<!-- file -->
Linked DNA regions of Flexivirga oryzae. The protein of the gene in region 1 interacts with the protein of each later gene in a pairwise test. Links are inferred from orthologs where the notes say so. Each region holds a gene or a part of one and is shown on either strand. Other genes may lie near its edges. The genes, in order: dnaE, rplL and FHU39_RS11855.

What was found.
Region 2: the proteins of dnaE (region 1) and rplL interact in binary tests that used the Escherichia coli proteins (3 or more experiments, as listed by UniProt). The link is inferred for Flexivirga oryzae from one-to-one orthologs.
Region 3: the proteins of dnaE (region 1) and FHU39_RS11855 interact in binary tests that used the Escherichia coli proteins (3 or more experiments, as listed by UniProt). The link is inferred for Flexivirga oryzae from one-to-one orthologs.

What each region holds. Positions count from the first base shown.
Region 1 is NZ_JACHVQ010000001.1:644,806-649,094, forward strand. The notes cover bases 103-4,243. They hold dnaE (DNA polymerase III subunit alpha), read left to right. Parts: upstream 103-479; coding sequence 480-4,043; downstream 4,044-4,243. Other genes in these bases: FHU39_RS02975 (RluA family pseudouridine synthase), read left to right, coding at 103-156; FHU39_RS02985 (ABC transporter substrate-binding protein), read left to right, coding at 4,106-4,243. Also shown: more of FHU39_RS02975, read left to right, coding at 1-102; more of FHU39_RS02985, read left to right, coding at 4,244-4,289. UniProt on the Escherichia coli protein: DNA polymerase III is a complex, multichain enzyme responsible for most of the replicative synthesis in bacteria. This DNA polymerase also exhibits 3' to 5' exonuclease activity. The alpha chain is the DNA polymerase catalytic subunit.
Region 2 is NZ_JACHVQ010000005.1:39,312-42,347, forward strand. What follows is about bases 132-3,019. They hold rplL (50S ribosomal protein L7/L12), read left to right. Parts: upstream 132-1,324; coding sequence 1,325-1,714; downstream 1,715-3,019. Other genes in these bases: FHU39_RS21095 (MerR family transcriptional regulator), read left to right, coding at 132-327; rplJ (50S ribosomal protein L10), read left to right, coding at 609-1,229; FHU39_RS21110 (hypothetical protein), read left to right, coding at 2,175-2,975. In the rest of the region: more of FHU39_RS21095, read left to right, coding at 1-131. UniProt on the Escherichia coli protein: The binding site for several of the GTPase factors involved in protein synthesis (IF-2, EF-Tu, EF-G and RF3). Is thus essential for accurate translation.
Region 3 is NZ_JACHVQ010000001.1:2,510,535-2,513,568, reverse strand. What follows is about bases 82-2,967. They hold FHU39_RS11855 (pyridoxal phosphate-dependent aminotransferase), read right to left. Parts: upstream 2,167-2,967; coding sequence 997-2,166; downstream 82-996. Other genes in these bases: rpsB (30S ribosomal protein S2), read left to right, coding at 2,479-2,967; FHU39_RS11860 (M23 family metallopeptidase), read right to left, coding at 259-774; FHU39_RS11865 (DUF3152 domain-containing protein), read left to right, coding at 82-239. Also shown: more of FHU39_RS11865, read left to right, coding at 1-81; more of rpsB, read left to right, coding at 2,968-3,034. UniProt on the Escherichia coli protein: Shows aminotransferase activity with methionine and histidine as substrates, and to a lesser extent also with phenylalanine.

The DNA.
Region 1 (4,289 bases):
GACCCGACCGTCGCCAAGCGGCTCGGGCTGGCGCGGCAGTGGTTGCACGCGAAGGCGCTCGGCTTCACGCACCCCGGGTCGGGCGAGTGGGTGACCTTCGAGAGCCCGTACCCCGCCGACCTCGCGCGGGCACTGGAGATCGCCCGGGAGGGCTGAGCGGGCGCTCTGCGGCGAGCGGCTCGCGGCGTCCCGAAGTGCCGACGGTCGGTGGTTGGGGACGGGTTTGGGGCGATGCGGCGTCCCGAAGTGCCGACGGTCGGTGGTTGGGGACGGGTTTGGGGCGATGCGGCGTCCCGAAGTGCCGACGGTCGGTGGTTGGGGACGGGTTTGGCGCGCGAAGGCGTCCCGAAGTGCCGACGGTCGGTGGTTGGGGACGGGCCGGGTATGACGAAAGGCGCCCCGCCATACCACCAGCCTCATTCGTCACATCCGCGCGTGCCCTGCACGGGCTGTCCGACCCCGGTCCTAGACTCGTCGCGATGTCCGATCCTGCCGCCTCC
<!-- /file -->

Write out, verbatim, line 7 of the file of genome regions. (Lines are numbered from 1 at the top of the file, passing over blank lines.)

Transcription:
Region 2 is NZ_JACHVQ010000005.1:39,312-42,347, forward strand. What follows is about bases 132-3,019. They hold rplL (50S ribosomal protein L7/L12), read left to right. Parts: upstream 132-1,324; coding sequence 1,325-1,714; downstream 1,715-3,019. Other genes in these bases: FHU39_RS21095 (MerR family transcriptional regulator), read left to right, coding at 132-327; rplJ (50S ribosomal protein L10), read left to right, coding at 609-1,229; FHU39_RS21110 (hypothetical protein), read left to right, coding at 2,175-2,975. In the rest of the region: more of FHU39_RS21095, read left to right, coding at 1-131. UniProt on the Escherichia coli protein: The binding site for several of the GTPase factors involved in protein synthesis (IF-2, EF-Tu, EF-G and RF3). Is thus essential for accurate translation.